The analog to digital converter of FIG. 1 comprises an asynchronous sigma-delta modulator 1. This modulator contains an input terminal 2, to which an analog input signal v may be applied, and an output terminal 3 for deriving an output signal s. The input signal v and the output signal s are subtracted from each other in a subtracter 4 and the difference signal v-s, so obtained, is lowpass filtered in a lowpass filter (integrator) 5. Subsequently the lowpass filtered difference signal is fed to a comparator (hard limiter) 6 to derive the output signal s. Preferably, the filtered difference signal is compared with zero-level, so that, for example, the comparator 6 generates a first output level (+1) when the filtered difference signal is positive and a second output level (-1) when this signal is negative.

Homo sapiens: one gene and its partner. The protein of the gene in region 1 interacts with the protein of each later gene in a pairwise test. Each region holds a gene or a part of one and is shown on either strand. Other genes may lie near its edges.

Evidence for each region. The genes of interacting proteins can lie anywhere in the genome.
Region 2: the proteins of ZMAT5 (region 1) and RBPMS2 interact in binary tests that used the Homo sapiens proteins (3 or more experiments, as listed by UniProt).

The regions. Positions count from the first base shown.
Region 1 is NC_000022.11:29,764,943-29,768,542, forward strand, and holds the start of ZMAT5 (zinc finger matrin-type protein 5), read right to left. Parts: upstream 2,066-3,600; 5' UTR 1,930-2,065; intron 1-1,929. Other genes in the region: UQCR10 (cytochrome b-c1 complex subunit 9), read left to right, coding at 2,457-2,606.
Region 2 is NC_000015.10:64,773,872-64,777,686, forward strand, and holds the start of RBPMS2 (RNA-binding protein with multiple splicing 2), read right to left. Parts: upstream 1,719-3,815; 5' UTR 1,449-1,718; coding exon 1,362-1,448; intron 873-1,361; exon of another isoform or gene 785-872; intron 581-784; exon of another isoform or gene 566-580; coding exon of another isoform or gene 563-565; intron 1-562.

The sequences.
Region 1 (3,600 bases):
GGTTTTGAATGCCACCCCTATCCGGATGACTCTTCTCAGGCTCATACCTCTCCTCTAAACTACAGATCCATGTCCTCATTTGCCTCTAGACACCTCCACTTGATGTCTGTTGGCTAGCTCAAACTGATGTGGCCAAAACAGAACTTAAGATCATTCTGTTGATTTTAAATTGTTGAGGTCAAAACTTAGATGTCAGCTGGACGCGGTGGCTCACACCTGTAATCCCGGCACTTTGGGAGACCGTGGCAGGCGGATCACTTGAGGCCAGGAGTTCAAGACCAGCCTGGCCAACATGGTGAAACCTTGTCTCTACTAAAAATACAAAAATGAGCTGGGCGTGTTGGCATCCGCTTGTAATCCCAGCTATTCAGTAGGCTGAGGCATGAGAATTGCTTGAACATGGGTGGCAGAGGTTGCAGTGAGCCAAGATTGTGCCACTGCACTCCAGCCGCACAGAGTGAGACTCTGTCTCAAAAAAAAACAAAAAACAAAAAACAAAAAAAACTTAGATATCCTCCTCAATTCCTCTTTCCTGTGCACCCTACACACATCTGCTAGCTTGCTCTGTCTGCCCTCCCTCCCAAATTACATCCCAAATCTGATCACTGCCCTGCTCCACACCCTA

The subtracter 4, the lowpass filter 5 and the comparator 6 are arranged in a feedback loop which generates a square wave. The duty cycle τ/T of the generated square wave is approximately linearly dependent on the input signal v. This dependency may be represented by the formula: ##EQU1## wherein v represents the level of the input signal relative to the level of the output square wave, τ the time the square wave has one value (e.g. "high") and T the period of a complete cycle of the square wave.
The frequency f (=1/T) of the square wave is nonlinearly dependent on the input signal v according to the formula: ##EQU2## Herein fc is the central frequency, i.e. the frequency of the square wave when the input signal v=0 and ω and ωc are the angular frequencies of f and fc respectively. FIG. 2 illustrates the dependencies of the duty cycle τ/T and of the frequency f from the input signal v.